A: If there was one event the market would discount it, priced in and move in the direction it has to. It is a death by 1000 cuts, nothing really significant that will bring down the market and nothing is that good that will propel the market higher. We are in a period where we tend to make a broad range and move in the index. Maybe we build a broad range which of course is great for stock pickers because you can get some great stocks when the market is in the range and that has been proven in almost all economies including Japan. It is hard to say whether there will be another six months, can we make a new high next year, I am hoping we can but it could be that the market wants to spend maybe a couple of more years in a range before it breaks out.

Q: What do you make of this huge gap in valuations and how the market perceives them?

A: Consumer centric stocks are absolutely eye-popping, UB Beer is about 100 times trailing earnings, Titan is at 50 times earnings and so on, and there are 20-30 stocks that the market is gravitating towards. People believe in J-like curve, when there is a sudden explosion in demand, these companies are going to be the ones who dominate market shares, profits and cash flows. However, while the market maybe overdoing it on some of those stocks, they definitely under doing it on some of the other stocks.

You get fairly decent quality companies at single digit multiples maybe 3% yield or the new themes that you played out in the market or even on the consumer stable section there are some, on the lower end of the consumer staple, not on the lower end. However, there is a basket of stocks that are still under recognised now. The Nifty-Fifty market, the 50 stocks are attracting all the money attentions, speculative interest and the rest of the market keeps languishing and some of the stocks the multiples are eye-popping.

Q: When you speak about the lower end of the consumer spectrum, are you are talking about durable stocks or FMCG type plays?

A: In the FMCG scapce, I like Hindustan Lever. It looks very nice to me on a chart and if we have the kids on the block trading at 50 times, 60 times earnings I don’t think I will have the big boy on the block trading at 25-30 times earnings. Over time these stocks will be rerated because they share some of the favourable demographic profile that the market wants VIP , Jubilant , Titan or UB Beer . Therefore, ITC , Dabur and Hindustan Unilever will start playing catch up and all of them seems to have technically broken out, so it seems like there is an opportunity.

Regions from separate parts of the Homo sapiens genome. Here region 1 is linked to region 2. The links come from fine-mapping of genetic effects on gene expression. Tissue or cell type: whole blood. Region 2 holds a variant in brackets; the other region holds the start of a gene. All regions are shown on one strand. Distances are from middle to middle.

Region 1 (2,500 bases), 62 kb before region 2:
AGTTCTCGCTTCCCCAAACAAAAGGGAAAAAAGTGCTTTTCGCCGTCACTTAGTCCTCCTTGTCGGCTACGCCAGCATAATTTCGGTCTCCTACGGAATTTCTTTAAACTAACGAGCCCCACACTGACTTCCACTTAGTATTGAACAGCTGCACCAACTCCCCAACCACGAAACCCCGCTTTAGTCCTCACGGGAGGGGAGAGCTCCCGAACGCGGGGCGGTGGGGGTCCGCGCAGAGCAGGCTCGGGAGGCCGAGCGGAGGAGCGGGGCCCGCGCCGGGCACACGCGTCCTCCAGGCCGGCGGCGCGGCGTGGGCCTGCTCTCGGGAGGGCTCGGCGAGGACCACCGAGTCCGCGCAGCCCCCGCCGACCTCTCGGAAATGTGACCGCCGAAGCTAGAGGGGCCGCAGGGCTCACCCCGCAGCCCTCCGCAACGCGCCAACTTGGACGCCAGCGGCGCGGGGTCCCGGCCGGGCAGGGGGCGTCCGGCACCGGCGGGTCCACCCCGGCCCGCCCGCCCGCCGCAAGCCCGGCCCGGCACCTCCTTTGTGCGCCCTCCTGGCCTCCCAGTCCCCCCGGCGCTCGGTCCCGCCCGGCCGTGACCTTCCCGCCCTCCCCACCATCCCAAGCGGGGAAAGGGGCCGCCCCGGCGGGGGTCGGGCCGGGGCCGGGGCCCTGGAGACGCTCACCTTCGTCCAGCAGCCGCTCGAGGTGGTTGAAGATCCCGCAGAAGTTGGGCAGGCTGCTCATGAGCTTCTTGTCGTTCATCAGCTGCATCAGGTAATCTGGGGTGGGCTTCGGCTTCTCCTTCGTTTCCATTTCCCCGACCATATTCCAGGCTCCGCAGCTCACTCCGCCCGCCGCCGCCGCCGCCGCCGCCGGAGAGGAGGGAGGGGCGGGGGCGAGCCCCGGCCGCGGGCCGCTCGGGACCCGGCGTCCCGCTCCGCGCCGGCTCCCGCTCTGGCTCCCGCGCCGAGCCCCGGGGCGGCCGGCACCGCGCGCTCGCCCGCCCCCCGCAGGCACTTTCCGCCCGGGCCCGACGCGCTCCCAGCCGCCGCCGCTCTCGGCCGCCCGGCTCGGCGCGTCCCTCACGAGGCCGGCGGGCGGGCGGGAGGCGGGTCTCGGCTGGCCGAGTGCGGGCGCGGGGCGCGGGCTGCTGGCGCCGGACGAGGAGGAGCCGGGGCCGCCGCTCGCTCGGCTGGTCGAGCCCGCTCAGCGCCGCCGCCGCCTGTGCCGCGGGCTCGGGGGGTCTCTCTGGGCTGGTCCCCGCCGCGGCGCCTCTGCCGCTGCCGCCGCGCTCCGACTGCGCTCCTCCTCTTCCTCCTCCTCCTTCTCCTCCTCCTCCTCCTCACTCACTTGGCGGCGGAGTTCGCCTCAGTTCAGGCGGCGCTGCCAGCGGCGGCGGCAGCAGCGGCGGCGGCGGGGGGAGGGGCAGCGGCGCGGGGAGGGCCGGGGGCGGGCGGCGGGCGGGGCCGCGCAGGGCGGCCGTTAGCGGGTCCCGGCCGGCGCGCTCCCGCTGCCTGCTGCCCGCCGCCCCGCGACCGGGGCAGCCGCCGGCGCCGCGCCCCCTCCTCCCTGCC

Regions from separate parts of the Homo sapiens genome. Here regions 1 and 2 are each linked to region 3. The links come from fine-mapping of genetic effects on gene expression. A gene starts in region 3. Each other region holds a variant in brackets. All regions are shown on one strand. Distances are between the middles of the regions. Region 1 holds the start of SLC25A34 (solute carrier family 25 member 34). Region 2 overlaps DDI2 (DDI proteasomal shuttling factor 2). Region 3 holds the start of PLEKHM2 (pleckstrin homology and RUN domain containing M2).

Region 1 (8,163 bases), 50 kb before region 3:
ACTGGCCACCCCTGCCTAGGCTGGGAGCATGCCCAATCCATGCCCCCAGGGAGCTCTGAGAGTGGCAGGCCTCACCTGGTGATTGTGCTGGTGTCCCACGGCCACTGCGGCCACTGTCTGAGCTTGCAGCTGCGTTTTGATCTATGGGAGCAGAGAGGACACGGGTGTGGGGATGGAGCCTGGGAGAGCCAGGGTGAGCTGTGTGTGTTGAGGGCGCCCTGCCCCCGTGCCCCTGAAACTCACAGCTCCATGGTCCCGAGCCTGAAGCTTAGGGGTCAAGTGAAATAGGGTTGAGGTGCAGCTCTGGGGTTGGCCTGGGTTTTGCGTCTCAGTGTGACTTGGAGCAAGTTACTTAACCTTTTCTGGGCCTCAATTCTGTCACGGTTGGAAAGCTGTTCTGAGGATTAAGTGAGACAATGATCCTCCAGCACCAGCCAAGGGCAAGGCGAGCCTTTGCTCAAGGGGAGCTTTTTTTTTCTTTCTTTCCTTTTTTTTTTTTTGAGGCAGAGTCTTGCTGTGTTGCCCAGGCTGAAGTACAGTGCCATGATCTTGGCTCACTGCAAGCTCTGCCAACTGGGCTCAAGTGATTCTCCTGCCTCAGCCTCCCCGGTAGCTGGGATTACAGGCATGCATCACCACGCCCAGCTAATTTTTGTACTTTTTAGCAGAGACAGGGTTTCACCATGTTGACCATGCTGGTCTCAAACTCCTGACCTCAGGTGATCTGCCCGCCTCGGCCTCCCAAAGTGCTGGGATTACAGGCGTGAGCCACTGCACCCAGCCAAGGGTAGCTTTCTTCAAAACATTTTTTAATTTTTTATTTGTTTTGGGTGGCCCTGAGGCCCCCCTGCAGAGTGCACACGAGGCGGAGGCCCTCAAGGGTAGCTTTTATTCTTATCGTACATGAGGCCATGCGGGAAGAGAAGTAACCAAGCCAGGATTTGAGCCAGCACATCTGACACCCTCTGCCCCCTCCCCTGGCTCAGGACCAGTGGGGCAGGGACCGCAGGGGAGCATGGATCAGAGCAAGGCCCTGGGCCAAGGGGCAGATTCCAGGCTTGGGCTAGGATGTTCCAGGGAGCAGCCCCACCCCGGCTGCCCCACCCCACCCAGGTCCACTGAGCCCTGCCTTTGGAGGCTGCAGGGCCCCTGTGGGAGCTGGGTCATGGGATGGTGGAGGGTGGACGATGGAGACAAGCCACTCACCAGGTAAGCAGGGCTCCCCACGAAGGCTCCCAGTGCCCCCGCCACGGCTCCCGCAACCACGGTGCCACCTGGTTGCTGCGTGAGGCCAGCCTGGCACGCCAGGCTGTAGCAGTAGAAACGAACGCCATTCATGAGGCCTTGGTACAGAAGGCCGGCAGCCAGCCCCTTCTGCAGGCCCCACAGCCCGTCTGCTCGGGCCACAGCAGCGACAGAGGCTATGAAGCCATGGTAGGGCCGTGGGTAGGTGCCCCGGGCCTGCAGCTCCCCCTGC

Q: What kinds of sector deserve a look now in the midcap space?

A: Paints play into that basic growth in consumer, housing, Indian infrastructure, therefore, they are doing well. Asian Paints and smallcap company Akzo Nobel are doing well.

Digitisation rolls to entire sector and creates huge new winners and losers, which of course in stock markets parlance create huge opportunities for savvy investors. In the Indian media industry, the cable industry, hugely analog business is undergo digitisation. The cabinet will start changing in the next six to twelve months and it will create huge winners and losers — the winners being multi service operators, content providers and the losers being people who still sit in the analog part of the business.

If you look at the stocks, they are not priced for any such change that will be able to take place over the next six months to one year. If you look at broad under heading the media and you want to single out content player, you want to single out cable operators, you could probably make some decent bets in there.